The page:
Opinion: CEOs say their companies can’t afford a cold war between the U.S. and China


Any forced ‘decoupling’ from China would have a devastating impact on businesses and the global economy.

Business leaders are increasingly concerned about the state of U.S.-China relations. CEOs I have talked with have been surprised and dismayed by the way in which the discourse in the United States has assumed an inevitability of conflict or even war.

Recent trips to China by U.S. Secretary of State Antony Blinken and Treasury Secretary Janet Yellen are, of course, reassuring indications that the two superpowers may be prepared to engage in diplomacy and find common ground. This is a welcome change from the confrontational rhetoric and provocative behaviors that have characterized much of their bilateral relations over the past decade (but even more dangerously so in recent years).

But business remains on the front line of tensions between these two countries, in a fight it’s ill-suited to wage.

No solid alternative

Manufacturers point out that there is no real alternative to China in many cases in the short- to medium term, given economies of scale and well-integrated supply chains that China enjoys. Investors, meanwhile, worry about losing access to what has been the driver of global growth over the past 20 years. And everyone wants to be able to sell products and services to China’s growing middle class.

China is so intertwined with the global economy that decoupling is neither realistic nor desirable.

Most CEOs point out that they can “de-risk” but not fully decouple from China. The criticisms of the “new cold war” outlook that I have heard from CEOs divide along two lines: 1) the practical and 2) the philosophical.

On the practical level, CEOs observe that China is so intertwined with the global economy that decoupling is neither realistic nor desirable. The value-add from Chinese manufacturing is now more than from the United States and the European Union combined. The Chinese consumer is also an increasing large market for many global corporations, representing, for example, about 50% of Volkswagen’s
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sales and 20% of Apple’s
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Luxury-goods giant LVMH Moet Hennessy Louis Vuitton
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continues to open new stores in China and is “optimistic” about the growth prospects there. In 2022, despite ongoing COVID-related restrictions, Asia ex-Japan was LVMH’s largest market, representing 30% of global revenue.

Any forced “decoupling” from China would have a devastating impact on businesses and the global economy. More than 40% of global economic growth has been driven by China since 2010, and while that oversized impact will likely diminish over time, China will continue to be one of the most significant contributors to global economic output.

Talk of containment and confrontation — a new cold war — could take on a momentum and inevitability of its own.

On the philosophical front, CEOs worry that talk of containment and confrontation — a new cold war — could take on a momentum and inevitability of its own. It could obviously lead to a hot war — which no one wants, but it can also lead to decisions with zero-sum outcomes (like an accelerated trade war).

Of course, China’s actions in many areas, including human rights and intellectual property, are concerning and should be called out. This is what many CEOs find the most challenging — finding the right balance between their practical, commercial interests and their organizational and stakeholder values.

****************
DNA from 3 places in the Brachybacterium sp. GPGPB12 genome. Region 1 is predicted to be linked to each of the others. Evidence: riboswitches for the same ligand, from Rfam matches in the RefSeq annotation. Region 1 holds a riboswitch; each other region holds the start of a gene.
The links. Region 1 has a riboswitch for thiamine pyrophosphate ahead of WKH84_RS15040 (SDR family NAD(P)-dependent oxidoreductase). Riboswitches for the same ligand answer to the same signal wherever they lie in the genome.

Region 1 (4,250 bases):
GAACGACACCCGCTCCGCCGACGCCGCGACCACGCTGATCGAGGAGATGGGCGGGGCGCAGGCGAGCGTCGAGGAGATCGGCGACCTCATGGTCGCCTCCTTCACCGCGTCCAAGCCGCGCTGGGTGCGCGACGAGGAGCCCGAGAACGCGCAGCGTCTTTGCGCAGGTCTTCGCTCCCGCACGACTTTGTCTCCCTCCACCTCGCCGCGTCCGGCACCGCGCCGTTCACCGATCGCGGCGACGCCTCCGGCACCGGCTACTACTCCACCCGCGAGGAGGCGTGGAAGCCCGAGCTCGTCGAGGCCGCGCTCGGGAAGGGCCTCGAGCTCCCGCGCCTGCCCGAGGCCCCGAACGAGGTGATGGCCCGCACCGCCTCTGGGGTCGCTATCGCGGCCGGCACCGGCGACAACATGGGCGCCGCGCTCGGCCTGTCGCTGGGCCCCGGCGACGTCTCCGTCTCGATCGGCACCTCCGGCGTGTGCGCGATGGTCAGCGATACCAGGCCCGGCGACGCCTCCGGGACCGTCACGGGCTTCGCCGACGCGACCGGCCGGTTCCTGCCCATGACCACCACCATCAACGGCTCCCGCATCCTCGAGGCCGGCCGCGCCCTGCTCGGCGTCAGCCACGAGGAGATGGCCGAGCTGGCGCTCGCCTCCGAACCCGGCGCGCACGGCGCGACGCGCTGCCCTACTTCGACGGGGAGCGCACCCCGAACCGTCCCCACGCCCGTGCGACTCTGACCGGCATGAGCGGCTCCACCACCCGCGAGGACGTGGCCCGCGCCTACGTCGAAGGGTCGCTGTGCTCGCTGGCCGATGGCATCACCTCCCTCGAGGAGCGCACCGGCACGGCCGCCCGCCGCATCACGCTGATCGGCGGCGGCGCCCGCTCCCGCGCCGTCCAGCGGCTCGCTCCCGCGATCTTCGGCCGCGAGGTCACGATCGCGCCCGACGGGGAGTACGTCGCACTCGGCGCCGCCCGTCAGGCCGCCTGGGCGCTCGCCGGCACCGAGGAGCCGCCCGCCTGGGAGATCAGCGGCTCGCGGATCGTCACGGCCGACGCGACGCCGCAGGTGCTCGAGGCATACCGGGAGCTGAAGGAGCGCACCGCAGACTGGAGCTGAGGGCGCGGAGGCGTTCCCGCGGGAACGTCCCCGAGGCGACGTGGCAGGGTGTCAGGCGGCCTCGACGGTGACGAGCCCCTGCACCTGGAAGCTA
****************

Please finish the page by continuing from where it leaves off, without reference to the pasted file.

Regulatory and national security restrictions have limited the deployment of certain Chinese technologies in the U.S. and Europe. Human rights concerns led to the boycott of Xinjiang-grown cotton by many Western brands, which, in turn, led to retaliatory actions by the Chinese government.

Walking this tightrope is by no means simple. Witness Seqouia Capital’s recent decision to split its Chinese business from that in the rest of the world. More companies may choose to follow, but I suspect they will prove to be the exception rather than the norm in the absence of an escalation in conflict between the two countries.

Would further isolating China, cutting it off (in terms of economics, travel and tourism, education, ideas) from the West, produce a desirable outcome? Most CEOs with whom I’ve spoken think not. Instead, the say, it would lead to a worse set of problems for all parties concerned.

How about the much-cited possibility of a war over Taiwan? The consensus view from my discussions is that this is extremely unlikely in the absence of U.S. provocation. That is not to say that Beijing will not continue to pursue its goal of reunifying Taiwan with the mainland, but a full-blown, military conflict seems improbable. When I ask CEOs to list the concerns that keep them up at night, a Chinese invasion of Taiwan is not in their top 10.

The central brilliance of trade and comparative advantage — Adam Smith’s invisible hand — is that everyone can become better off, not necessarily equally but an expanding pie that we all share is something to value and worth achieving.

Steps by the U.S. and Chinese governments to renew engagement are positive signs. That Secretary Yellen said that the U.S. is not trying to decouple its economy from China is a helpful acknowledgement of reality. Of course, it was CEOs such as Jamie Dimon of JP Morgan Chase and Tesla’s Elon Musk who paved the way in their recent trips to China. 

Perhaps business is reintroducing a voice of reason — and common sense — into this discussion, because a new cold war would be good for no one.

Simon Freakley is CEO of AlixPartners, a global consulting firm that specializes in helping businesses successfully address their most complex and critical challenges.

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